In my post on New Immunization Guidelines—Who Makes Them, I wrote:
“So far as I can tell, all the "evidence" in favor of vaccinations is epidemiological, that is, correlative, in this vein: "We gave this population the vaccine for X disease and the disease incidence declined, therefore the vaccine eliminated the disease." This is classic mistaking of correlation with causation, along with the fallacy post hoc ergo propter hoc, i.e. y happened after x, therefore x caused y. Lindlahr pointed it out more than 75 years ago.”
Some people may wonder how I could come to this opinion. I added this to that post:
“I formed my opinion after examination of evidence such as this graph posted at Child Health Safety :
This shows that vaccines for measles, pertussis, and diphtheria all got introduced during the natural waning of the epidemics, making it impossible for me to conclude that the vaccine had any dramatic benefit. Child Health Safety has similar graphs referring to other vaccines.
Further, if you look deeply into this, you will find that changes and fashions in diagnosis also influenced the "decline" of epidemics "observed" after vaccines. Before the vaccine for measles, physicians were on the lookout for measles, and so diagnosed it frequently (and often erroneously). After the introduction of the vaccine for measles, for example, physicians believed that the vaccine eliminated measles so they simply were less likely to diagnose an infection as measles (or test for measles). But doctors are notoriously bad at diagnosis. They overdiagnose or underdiagnose based on fashions, such as when the incidence of arteriosclerotic heart disease "increased" in 1948 after this diagnosis was added to the ICD.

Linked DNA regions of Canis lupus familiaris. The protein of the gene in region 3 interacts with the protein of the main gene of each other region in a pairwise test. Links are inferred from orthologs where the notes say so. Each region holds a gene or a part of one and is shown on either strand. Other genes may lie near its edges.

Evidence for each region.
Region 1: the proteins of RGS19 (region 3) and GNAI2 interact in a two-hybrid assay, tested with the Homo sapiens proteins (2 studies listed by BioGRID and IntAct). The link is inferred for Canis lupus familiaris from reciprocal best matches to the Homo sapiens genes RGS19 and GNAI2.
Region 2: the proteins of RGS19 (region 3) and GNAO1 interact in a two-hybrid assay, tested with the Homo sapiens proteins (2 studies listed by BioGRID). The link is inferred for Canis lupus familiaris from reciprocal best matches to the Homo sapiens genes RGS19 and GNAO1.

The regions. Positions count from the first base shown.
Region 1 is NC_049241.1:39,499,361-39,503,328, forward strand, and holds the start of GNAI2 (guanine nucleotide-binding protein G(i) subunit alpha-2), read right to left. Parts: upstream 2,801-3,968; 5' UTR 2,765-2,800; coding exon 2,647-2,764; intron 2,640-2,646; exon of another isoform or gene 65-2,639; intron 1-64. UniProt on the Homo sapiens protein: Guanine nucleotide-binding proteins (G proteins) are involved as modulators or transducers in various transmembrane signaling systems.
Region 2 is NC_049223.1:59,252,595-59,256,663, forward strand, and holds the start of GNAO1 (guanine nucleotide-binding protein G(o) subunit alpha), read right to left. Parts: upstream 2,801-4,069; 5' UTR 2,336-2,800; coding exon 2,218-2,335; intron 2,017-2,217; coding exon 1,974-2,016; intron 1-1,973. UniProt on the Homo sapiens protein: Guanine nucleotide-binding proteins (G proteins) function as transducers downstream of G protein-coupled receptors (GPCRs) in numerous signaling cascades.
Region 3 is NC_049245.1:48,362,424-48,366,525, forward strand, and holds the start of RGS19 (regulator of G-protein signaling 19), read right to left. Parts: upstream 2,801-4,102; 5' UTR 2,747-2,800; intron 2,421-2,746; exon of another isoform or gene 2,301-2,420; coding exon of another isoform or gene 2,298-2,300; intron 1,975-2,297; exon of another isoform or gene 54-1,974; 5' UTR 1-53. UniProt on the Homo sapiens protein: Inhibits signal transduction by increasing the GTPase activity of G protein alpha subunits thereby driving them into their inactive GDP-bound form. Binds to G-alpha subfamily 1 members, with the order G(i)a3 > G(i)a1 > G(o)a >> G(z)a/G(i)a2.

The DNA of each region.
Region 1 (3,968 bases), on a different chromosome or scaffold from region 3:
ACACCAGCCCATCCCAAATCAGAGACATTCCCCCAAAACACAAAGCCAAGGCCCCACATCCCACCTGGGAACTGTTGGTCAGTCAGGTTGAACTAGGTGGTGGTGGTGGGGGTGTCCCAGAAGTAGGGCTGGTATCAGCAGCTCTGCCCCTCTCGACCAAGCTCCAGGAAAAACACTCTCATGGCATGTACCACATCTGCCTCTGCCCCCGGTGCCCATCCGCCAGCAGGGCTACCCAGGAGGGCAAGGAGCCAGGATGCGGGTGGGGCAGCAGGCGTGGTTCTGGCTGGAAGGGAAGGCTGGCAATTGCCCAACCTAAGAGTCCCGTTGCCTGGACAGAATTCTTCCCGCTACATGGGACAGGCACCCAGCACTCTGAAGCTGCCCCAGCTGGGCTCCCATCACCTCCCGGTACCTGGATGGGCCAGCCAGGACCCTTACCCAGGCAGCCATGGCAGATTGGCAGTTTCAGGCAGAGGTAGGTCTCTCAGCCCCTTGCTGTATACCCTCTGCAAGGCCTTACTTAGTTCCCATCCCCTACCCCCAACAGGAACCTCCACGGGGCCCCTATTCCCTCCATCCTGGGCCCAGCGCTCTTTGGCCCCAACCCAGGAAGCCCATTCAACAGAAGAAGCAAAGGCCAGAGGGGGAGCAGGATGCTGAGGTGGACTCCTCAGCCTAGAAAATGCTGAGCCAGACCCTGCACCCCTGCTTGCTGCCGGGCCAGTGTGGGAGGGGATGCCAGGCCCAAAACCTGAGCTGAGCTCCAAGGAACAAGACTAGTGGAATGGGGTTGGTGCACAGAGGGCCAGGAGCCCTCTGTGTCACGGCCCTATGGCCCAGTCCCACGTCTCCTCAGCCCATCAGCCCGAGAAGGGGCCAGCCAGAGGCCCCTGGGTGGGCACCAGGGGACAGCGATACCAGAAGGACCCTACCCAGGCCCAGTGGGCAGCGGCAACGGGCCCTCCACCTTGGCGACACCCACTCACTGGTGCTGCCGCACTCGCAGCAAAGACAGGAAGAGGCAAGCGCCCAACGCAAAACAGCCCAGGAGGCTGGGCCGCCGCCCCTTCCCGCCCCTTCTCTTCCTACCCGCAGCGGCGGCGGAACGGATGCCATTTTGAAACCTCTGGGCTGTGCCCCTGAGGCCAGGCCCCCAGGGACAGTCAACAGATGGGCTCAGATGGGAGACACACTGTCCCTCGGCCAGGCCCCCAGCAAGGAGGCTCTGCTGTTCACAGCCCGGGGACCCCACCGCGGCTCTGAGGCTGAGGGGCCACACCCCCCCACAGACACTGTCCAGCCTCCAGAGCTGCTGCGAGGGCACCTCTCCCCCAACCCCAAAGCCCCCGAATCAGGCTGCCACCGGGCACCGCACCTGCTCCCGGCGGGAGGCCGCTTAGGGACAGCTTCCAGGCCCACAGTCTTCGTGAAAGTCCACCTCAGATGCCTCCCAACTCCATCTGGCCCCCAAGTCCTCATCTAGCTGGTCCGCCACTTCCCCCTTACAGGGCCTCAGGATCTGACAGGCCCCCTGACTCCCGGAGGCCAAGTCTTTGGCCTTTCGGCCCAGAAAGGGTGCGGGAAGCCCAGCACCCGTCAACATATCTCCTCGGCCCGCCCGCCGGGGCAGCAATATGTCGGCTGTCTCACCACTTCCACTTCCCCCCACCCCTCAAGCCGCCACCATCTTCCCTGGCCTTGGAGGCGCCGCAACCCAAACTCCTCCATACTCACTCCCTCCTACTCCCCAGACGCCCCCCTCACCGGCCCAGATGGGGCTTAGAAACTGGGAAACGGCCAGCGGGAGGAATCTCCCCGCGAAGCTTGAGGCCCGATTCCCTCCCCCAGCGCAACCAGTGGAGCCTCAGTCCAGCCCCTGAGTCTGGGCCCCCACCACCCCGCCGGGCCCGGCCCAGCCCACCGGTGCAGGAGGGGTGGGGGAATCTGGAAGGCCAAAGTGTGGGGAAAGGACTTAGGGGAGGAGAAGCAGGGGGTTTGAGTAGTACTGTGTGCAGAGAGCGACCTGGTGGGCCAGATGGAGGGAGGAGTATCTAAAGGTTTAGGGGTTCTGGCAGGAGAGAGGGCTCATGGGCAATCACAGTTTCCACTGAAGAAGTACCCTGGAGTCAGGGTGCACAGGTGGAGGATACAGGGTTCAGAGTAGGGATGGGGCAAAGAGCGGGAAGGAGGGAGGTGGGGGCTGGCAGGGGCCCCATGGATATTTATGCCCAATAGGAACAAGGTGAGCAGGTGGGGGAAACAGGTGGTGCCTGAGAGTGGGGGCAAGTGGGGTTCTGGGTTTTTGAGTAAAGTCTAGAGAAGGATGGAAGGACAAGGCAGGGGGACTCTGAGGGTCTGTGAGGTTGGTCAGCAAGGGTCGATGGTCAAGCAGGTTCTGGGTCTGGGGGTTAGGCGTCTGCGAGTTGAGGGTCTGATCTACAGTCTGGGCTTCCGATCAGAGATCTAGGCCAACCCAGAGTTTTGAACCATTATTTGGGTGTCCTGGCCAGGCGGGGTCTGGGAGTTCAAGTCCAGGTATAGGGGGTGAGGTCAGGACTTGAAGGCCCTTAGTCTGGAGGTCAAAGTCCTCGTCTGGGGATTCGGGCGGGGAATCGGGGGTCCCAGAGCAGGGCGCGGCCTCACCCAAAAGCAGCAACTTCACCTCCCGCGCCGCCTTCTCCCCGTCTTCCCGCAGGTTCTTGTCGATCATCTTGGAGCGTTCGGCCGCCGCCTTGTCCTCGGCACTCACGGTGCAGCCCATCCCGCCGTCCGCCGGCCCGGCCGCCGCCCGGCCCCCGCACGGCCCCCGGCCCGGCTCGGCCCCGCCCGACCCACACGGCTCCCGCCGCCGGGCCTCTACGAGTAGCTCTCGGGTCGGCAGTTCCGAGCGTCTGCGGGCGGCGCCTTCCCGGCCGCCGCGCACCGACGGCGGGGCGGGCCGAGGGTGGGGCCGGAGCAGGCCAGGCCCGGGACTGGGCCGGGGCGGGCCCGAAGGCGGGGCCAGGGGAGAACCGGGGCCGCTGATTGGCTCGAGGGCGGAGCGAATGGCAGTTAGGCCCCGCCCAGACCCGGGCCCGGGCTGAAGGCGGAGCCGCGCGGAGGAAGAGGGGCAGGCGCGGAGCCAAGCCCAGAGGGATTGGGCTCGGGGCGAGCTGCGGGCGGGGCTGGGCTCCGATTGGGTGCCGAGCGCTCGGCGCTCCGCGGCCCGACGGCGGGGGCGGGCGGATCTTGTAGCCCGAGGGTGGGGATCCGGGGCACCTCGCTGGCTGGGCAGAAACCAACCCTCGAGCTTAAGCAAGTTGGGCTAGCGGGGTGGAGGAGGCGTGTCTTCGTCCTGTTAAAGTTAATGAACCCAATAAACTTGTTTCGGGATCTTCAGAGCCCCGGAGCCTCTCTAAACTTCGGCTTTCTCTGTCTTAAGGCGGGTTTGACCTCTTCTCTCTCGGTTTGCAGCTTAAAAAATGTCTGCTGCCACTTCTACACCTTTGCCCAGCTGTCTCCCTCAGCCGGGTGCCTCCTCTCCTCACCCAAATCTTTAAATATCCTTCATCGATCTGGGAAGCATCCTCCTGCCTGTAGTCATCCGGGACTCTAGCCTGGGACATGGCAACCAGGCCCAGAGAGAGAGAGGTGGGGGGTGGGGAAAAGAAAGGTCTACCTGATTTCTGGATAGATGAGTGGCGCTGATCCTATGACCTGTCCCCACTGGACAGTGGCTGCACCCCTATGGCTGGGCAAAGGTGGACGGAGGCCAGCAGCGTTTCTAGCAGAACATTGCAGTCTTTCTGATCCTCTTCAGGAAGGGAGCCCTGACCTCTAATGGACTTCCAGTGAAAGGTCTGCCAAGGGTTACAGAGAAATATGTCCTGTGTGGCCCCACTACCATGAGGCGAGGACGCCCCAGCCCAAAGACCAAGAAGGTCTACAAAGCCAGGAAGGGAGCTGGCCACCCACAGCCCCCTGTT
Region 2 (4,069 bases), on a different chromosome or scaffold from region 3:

And, I notice that if the incidence of infection goes down even in unvaccinated folks, rather than questioning whether the vaccination did the job, vaccine proponents attribute this to herd immunity conferred by vaccination. Its like giving treatment A to one group and a placebo to the other; both groups get better equally, so you conclude that treatment A works so well, it even helps people who didn't receive it by having a “herd” effect. In any other investigation, people would conclude that the treatment works no better than a placebo or no treatment. I understand the rationale given for this explanation in respect to vaccinations, but for vaccine proponents, it conveniently excludes the possibility of concluding that no treatment worked as well as treatment--a possibility necessary for scientific evaluation.”